Music Association: Amanda Flippo

Music Association is an ongoing series of conversations with friends and family about specific artists/albums/songs and the strong memories attached to them.


PRCB: So what song/album are we going to talk about?

AMANDA: We’re actually going to talk about a YouTube playlist.

PRCB: Alright, a YouTube playlist! That’s hilarious because I was like oh yeah this series will be about albums or songs and I had no intention of ever talking about a YouTube playlist. But first one let’s do this. What’s the playlist?

AMANDA: It’s actually an oldies country YouTube playlist that my dad — I don’t think he compiled it I think he just found it. He used to google specific artists and specific songs and I think he found somebody who, like him, loved classic oldies country and had compiled a playlist of their favorites that was like an hour or so long. 

PRCB: That’s amazing! I can barely imagine either of my parents doing that now let alone whenever this was.

AMANDA: This was like -- I don’t know how old am I now? -- about ten to fifteen years ago. 

PRCB: So early part of high school?

AMANDA: Yeah, early part of high school. That’s when we had just moved into the house that my parents live in now. It had a downstairs office and my dad would sit on the computer and play spider solitaire and listen to his youtube playlist. Nowadays it’s sudoku on the computer.

PRCB: Oh, he’s upgraded.

AMANDA: He has.

PRCB: So for you, what’s the specific memory attached to this playlist?

AMANDA: I would do my homework or hangout in the downstairs area and I would hear the familiar melodies of what we used to listen to when we went on road trips to visit my grandma or just, you know, him doing yard work he would turn on our big boombox in the garage and blast some old country music.

Specifically, I would be doing homework or just hanging out and he would call me into the room and say “Amanda listen to this song!”. So I’d stop whatever I’m doing and go listen to it. Nine times out of ten it would be this terribly tragic song that made me cry. It got to the point where I would be like “no dad I don’t want to be sad right now” and he’d be like “no no no I promise you its a really cool song, it’s a happy song”. I’d go in there and inevitably it would be something like Teddy Bear, which is this really sad song about this little boy whose dad was a truck driver and he would go on his dad’s old radio and just chat to the truckers cause he was lonely. One time he was chatting with the truckers and he said he missed his dad and that’s when you find out his dad died. So all the truckers came up and lined his street and gave him a ride. You also find out [the little boy] is in a wheelchair.  My dad was like “it’s really sweet!” and I’m like “but his dad is dead and he’s in a wheelchair!”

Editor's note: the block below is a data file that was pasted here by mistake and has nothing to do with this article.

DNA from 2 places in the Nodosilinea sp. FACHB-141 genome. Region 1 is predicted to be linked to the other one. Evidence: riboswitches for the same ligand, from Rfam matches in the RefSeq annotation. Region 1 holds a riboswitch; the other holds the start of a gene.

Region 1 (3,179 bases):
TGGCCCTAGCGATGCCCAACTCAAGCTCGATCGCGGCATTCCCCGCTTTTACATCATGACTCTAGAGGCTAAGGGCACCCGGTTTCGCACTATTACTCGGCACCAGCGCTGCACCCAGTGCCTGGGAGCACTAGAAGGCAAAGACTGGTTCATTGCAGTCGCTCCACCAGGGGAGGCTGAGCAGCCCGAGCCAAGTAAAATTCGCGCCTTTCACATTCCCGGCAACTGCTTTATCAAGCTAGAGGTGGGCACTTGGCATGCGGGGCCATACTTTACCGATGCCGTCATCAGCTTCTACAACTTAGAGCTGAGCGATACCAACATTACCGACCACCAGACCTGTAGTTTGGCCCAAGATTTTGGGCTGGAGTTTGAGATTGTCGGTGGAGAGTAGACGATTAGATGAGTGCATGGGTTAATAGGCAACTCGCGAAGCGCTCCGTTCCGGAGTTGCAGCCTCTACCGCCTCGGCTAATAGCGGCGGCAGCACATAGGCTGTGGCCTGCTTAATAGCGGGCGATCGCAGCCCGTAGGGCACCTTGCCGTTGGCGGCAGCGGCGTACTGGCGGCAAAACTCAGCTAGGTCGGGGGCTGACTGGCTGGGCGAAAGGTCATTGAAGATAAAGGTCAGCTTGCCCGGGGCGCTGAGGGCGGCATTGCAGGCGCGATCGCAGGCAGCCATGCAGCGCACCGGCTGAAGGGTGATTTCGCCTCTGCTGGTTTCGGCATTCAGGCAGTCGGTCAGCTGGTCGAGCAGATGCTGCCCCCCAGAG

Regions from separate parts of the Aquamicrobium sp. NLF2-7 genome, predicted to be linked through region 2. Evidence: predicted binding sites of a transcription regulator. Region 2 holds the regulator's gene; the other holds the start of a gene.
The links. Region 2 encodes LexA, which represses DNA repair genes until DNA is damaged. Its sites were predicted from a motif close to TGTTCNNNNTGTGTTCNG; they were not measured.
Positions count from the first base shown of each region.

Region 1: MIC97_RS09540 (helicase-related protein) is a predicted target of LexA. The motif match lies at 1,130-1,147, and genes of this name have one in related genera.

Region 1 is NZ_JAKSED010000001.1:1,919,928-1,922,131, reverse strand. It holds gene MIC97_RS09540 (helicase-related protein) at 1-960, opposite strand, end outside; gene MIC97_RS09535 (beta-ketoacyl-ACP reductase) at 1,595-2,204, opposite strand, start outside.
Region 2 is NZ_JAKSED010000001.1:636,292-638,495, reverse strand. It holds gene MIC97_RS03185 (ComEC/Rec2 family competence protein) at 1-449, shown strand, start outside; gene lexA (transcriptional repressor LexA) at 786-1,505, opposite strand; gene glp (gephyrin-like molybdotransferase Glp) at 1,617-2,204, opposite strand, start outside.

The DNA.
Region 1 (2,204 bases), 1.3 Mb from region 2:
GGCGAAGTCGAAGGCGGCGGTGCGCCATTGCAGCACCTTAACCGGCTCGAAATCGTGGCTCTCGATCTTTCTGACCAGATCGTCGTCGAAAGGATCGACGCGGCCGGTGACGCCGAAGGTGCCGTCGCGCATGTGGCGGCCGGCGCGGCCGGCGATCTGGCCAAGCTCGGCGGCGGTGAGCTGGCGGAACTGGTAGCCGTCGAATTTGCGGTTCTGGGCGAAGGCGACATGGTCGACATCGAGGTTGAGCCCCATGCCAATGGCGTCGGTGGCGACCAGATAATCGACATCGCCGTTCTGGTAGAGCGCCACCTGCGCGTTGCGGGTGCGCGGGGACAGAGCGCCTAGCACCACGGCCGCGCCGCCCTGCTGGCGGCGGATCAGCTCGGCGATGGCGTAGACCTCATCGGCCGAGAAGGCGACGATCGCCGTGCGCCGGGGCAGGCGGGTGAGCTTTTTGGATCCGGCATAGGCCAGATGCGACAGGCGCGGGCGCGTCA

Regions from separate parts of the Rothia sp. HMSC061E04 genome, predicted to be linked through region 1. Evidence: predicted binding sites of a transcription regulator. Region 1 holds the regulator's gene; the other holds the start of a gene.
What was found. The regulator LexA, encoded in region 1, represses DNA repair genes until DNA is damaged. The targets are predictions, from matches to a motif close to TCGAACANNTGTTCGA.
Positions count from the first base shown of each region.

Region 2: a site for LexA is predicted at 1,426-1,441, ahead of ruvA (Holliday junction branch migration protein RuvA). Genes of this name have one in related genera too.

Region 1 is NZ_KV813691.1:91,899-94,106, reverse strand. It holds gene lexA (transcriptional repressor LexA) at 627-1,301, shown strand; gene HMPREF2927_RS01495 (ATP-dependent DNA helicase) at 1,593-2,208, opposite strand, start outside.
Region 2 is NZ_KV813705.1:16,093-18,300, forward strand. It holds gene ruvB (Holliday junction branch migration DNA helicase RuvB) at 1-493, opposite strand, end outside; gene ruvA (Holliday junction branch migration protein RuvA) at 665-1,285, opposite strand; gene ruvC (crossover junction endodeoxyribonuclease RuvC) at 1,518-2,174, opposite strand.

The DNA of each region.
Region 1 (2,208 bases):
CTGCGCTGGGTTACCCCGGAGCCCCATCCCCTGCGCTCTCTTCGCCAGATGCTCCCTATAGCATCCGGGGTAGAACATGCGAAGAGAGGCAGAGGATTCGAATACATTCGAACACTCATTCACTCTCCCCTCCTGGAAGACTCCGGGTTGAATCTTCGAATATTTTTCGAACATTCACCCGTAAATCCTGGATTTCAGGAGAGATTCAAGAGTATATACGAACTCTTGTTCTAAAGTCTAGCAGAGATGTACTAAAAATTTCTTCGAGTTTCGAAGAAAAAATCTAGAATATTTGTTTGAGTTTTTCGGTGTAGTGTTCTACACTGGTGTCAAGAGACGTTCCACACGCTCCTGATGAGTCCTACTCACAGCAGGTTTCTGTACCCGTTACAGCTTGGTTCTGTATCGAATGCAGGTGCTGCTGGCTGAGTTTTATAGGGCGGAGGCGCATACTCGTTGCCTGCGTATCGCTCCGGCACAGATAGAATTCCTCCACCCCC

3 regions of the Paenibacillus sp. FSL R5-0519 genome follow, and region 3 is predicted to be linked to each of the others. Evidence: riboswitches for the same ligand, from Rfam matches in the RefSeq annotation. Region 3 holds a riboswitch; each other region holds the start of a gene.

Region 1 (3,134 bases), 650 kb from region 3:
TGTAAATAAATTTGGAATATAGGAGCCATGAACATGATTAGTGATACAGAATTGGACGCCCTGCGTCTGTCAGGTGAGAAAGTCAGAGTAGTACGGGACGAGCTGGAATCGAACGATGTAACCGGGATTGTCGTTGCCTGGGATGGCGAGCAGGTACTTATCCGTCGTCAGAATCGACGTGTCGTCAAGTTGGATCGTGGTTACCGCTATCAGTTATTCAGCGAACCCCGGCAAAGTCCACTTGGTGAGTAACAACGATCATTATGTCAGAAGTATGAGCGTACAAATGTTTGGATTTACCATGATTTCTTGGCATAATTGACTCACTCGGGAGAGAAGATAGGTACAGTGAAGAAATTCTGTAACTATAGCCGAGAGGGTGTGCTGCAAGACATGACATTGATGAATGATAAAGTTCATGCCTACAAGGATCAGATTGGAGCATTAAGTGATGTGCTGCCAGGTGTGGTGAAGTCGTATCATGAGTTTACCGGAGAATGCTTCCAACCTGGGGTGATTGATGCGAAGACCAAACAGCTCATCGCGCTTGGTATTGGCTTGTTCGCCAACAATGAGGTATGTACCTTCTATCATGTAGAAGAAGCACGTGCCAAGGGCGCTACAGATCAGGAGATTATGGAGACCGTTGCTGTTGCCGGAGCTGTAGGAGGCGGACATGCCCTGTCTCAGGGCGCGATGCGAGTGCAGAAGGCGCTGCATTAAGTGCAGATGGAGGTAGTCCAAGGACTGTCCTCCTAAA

PRCB: Yeah, that’s gonna make me cry just hearing the description of the song. I always tell people that I think I like old country and not new country but I’d probably rather listen to She Thinks My Tractor’s Sexy than that song because at least I’m not gonna cry. 

AMANDA: One of the great things about old country is that they do tell stories. But a lot of those stories are sad. And my dad would always find those ones. 

PRCB: So do you still listen to those songs? 

AMANDA: I do. I don’t have a youtube playlist unfortunately. But I do have a Spotify playlist of old country and I have some cds and cassette tapes cause those are making a comeback…in this Flippo household. 

PRCB: What are your top five songs from that youtube playlist?  Or the top five most memorable ones that you most strongly associate with that time?

AMANDA: Teddy Bear obviously.

Um, I Cross My Heart by George Strait, which was actually my daddy daughter dance from our wedding.

Harper Valley PTA.

It’ll Grow Back.

And, um, I’m gonna go with He Stopped Loving Her Today.

 

PRCB: Okay so four definitely and that fifth one was like "I think this one".

AMANDA: Right, cause there was a lot of them so I was like, what do I remember hearing most? 

PRCB: So I can definitely say that I have known that you have an association between country music and your dad, which I find adorable. 

AMANDA: Yeeeaaahhh, we’re pretty cute. 

PRCB: Anything else you want to add? Any thoughts/interesting things that come to mind?

AMANDA: Just that I know that his inundation of country music really affected my choice of music when I could choose because those old country songs do have really great storytelling. For me to like a song I want it to have story. Pop songs really annoy me because it’s just the same thing over and over again and I’m more likely to like a song or an artist if they’re good at storytelling. So I think that’s interesting, like, I don’t know if I would feel the same way if I hadn’t been exposed to country music not only when I wanted to be exposed to country music but to just have it fly around the house while I was busy doing other things. 

PRCB: Anything else?

AMANDA: We have a cute baby.

And I love him.

And I hope that I can expose him to all the annoying country music and call him over and make him cry with songs. 

PRCB: I think we’ll be doing things right if we teach our son to be able to cry at songs. 

AMANDA: I agree!